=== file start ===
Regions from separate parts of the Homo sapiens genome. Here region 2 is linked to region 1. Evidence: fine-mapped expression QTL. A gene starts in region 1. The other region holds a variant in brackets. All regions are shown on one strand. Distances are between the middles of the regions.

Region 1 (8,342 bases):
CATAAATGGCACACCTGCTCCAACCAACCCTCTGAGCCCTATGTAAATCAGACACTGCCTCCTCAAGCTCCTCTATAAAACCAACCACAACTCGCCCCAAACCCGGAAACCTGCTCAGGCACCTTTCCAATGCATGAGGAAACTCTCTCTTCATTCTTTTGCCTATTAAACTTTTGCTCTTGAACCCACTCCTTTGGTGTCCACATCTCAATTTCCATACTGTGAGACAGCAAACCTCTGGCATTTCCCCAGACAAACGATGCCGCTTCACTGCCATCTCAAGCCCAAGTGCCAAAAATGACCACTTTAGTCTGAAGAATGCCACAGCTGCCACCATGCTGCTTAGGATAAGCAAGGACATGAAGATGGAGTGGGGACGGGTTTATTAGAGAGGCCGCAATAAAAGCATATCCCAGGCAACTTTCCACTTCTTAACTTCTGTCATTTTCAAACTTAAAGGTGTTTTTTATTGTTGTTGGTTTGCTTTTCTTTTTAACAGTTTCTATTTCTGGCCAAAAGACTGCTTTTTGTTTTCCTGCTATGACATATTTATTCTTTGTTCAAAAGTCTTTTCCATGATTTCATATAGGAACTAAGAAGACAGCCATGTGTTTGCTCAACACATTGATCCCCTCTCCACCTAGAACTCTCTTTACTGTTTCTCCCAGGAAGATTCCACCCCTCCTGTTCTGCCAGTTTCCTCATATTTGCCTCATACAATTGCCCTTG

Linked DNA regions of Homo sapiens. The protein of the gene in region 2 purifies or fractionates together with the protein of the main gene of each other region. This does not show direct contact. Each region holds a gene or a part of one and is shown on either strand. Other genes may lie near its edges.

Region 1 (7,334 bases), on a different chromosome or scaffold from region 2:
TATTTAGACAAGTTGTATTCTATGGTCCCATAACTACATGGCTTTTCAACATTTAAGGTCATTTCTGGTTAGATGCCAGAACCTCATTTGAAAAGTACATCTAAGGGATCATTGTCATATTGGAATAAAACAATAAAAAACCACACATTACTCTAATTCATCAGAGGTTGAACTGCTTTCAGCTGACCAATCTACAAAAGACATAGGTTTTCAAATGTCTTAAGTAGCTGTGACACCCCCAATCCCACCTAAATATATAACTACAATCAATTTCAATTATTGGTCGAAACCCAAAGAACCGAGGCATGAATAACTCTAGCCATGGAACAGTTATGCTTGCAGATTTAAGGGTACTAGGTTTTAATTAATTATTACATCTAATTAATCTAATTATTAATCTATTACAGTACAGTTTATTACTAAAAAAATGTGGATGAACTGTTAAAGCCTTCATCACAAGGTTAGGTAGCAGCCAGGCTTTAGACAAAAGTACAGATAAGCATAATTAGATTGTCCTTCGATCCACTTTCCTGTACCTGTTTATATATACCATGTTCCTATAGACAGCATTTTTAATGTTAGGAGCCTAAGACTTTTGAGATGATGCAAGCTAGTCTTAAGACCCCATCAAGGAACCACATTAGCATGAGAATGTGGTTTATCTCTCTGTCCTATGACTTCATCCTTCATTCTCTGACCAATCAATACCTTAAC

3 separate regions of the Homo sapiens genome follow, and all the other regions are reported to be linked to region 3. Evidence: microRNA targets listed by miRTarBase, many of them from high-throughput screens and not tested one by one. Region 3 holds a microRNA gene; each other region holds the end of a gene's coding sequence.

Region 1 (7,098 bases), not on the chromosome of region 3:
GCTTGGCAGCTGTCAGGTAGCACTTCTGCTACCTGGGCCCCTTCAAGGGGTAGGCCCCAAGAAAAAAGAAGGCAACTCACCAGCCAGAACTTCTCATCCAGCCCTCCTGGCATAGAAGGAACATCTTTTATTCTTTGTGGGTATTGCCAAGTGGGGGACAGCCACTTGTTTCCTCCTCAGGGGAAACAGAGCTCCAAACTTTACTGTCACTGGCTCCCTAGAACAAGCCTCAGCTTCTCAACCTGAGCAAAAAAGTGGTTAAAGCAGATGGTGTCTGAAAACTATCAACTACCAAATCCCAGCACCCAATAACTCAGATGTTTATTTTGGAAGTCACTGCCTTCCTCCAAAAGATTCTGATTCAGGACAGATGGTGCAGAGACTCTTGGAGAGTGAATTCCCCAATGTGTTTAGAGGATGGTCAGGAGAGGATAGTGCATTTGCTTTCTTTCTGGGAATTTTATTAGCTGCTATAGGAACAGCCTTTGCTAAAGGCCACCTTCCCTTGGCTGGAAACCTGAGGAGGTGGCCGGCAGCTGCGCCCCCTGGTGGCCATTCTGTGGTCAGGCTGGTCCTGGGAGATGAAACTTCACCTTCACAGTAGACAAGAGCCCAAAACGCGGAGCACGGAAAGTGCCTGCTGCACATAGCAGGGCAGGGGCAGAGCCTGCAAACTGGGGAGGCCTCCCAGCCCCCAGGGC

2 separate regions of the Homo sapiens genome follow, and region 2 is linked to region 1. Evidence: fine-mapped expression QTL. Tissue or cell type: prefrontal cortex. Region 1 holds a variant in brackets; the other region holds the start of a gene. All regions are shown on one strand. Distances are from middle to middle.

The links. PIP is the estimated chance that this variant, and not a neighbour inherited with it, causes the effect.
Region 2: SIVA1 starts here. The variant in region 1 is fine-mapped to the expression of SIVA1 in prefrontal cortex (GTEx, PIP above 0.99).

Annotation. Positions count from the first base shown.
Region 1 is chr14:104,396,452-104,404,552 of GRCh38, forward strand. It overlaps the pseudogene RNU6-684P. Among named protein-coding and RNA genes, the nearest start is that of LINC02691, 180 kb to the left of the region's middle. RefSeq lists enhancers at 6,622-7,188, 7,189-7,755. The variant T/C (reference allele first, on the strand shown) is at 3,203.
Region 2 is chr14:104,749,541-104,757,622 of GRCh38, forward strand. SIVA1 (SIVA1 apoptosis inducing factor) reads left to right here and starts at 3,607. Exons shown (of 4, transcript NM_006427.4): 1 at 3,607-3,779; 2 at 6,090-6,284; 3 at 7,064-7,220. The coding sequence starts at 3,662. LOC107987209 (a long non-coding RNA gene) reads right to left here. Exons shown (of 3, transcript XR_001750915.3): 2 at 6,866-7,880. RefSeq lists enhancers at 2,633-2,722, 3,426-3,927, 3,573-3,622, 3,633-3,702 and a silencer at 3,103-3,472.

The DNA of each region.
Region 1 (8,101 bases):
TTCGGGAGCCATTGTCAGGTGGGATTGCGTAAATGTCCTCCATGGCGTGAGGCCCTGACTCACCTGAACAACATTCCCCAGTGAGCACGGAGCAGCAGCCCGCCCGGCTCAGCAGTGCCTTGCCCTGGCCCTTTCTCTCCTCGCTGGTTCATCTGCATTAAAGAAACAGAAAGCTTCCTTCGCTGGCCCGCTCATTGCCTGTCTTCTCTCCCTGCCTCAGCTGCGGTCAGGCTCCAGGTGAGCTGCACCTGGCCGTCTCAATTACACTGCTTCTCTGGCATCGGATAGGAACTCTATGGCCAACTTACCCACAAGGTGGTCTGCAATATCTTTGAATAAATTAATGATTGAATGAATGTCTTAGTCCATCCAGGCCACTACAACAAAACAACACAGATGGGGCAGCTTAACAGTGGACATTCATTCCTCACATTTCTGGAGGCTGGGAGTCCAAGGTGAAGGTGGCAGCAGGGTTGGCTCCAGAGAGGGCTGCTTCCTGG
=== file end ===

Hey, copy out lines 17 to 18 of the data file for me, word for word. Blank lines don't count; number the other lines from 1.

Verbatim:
Region 1 (8,101 bases):
TTCGGGAGCCATTGTCAGGTGGGATTGCGTAAATGTCCTCCATGGCGTGAGGCCCTGACTCACCTGAACAACATTCCCCAGTGAGCACGGAGCAGCAGCCCGCCCGGCTCAGCAGTGCCTTGCCCTGGCCCTTTCTCTCCTCGCTGGTTCATCTGCATTAAAGAAACAGAAAGCTTCCTTCGCTGGCCCGCTCATTGCCTGTCTTCTCTCCCTGCCTCAGCTGCGGTCAGGCTCCAGGTGAGCTGCACCTGGCCGTCTCAATTACACTGCTTCTCTGGCATCGGATAGGAACTCTATGGCCAACTTACCCACAAGGTGGTCTGCAATATCTTTGAATAAATTAATGATTGAATGAATGTCTTAGTCCATCCAGGCCACTACAACAAAACAACACAGATGGGGCAGCTTAACAGTGGACATTCATTCCTCACATTTCTGGAGGCTGGGAGTCCAAGGTGAAGGTGGCAGCAGGGTTGGCTCCAGAGAGGGCTGCTTCCTGG